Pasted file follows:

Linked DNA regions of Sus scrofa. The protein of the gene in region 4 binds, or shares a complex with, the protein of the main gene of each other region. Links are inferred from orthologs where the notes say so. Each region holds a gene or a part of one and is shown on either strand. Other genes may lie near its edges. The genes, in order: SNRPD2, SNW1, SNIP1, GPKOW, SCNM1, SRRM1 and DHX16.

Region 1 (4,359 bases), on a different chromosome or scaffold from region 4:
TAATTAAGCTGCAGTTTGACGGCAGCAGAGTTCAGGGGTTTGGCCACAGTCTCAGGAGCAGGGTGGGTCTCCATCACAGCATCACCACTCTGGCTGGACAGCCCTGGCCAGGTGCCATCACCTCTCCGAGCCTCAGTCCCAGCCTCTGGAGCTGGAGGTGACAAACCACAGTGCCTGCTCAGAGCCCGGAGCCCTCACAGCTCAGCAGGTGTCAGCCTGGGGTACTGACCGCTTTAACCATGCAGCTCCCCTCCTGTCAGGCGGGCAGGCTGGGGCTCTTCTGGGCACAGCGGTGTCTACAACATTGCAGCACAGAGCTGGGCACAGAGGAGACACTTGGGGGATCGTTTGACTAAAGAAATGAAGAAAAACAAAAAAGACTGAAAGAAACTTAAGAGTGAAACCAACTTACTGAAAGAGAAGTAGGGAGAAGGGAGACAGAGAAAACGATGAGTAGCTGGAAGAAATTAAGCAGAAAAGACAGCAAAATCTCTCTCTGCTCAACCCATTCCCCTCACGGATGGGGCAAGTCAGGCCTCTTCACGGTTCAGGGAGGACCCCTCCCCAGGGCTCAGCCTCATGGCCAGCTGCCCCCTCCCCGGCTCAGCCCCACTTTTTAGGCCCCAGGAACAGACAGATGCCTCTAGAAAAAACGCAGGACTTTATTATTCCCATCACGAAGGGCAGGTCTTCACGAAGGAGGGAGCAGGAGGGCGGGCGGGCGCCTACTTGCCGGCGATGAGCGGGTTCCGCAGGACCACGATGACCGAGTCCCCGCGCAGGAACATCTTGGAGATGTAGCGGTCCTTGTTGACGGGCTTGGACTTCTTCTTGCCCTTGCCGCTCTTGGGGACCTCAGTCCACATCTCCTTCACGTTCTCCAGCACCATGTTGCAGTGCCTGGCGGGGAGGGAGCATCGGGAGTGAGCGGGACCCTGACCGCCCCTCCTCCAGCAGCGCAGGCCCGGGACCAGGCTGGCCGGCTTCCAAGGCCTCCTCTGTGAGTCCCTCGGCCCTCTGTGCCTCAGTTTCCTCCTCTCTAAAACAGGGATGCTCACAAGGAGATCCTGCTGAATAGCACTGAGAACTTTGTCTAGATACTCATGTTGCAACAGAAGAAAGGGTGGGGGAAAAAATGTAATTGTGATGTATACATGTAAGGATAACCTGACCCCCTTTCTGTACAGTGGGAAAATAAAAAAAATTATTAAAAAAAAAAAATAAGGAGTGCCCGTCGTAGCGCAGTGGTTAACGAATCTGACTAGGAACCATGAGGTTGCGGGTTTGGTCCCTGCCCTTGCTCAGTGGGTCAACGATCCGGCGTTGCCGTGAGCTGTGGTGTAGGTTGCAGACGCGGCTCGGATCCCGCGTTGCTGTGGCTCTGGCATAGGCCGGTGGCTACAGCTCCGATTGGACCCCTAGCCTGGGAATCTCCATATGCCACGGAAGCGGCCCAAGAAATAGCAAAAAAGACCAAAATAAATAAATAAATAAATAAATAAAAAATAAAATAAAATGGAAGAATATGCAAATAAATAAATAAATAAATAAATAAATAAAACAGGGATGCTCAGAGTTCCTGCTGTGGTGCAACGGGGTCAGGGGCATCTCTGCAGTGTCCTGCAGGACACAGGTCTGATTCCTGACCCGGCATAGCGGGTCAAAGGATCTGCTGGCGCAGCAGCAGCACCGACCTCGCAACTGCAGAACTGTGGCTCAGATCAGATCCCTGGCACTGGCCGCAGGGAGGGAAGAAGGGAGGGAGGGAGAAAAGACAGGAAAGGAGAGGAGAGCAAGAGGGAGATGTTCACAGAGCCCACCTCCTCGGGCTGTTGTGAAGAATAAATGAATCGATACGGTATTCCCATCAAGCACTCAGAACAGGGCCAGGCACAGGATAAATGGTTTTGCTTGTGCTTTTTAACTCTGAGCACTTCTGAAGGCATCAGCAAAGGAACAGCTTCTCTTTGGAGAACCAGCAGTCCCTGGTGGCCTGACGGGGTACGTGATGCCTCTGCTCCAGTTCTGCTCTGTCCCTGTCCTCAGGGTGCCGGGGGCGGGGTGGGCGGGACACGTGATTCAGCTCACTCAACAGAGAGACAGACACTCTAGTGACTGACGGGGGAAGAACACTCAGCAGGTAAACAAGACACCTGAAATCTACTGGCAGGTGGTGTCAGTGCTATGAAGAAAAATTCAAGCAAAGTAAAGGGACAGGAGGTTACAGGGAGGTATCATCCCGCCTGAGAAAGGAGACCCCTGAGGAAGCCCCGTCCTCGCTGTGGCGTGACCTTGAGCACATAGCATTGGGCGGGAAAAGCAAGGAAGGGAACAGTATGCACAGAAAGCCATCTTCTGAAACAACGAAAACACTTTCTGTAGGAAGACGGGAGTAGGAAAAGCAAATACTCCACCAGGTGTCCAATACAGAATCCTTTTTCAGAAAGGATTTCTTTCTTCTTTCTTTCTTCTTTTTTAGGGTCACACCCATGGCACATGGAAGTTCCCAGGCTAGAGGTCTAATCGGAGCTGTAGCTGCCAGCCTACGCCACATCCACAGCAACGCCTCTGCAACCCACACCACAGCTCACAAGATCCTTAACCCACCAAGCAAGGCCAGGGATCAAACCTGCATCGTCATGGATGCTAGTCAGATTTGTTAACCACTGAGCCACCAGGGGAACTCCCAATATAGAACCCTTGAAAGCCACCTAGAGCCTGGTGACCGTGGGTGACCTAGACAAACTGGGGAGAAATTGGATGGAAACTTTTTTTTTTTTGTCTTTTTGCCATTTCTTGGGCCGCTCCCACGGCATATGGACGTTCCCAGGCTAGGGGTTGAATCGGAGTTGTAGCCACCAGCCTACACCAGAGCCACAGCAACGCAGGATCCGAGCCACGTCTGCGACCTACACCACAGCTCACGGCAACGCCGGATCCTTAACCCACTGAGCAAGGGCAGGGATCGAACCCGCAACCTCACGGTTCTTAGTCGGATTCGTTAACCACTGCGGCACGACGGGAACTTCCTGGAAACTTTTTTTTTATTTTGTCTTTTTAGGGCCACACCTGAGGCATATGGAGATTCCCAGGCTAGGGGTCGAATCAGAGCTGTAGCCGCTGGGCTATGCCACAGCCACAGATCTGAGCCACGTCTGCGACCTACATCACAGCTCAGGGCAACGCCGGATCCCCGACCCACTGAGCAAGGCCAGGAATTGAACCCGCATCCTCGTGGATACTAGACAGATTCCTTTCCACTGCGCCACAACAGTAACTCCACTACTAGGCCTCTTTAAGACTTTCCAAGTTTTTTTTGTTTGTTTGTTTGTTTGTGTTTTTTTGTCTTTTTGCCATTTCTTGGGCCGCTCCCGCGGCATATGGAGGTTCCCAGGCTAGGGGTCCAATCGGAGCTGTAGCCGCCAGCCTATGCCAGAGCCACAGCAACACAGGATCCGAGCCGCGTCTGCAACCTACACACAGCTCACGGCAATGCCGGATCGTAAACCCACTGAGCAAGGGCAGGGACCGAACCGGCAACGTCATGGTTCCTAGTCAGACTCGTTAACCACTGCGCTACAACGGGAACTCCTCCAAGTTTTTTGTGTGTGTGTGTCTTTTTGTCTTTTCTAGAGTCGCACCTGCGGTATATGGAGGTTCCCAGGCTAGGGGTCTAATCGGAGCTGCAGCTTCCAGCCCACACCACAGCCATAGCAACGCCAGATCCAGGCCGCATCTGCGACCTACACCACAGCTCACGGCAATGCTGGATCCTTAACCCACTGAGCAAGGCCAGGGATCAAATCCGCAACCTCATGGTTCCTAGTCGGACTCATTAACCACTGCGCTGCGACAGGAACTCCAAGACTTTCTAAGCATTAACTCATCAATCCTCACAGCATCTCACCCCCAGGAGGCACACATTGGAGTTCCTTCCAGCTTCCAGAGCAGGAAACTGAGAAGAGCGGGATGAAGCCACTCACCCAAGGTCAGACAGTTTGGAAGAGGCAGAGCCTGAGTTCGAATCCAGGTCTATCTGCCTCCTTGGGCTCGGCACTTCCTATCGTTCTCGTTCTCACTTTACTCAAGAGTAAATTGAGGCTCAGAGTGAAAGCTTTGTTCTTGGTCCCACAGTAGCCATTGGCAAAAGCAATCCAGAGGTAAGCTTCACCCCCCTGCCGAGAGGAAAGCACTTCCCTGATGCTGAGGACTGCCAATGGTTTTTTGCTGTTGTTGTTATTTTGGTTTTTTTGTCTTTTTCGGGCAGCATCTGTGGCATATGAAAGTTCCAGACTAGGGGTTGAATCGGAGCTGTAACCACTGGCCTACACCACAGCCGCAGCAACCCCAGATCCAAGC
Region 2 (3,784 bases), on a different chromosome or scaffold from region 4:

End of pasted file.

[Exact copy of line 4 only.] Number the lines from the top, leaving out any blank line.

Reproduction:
Region 2 (3,784 bases), on a different chromosome or scaffold from region 4: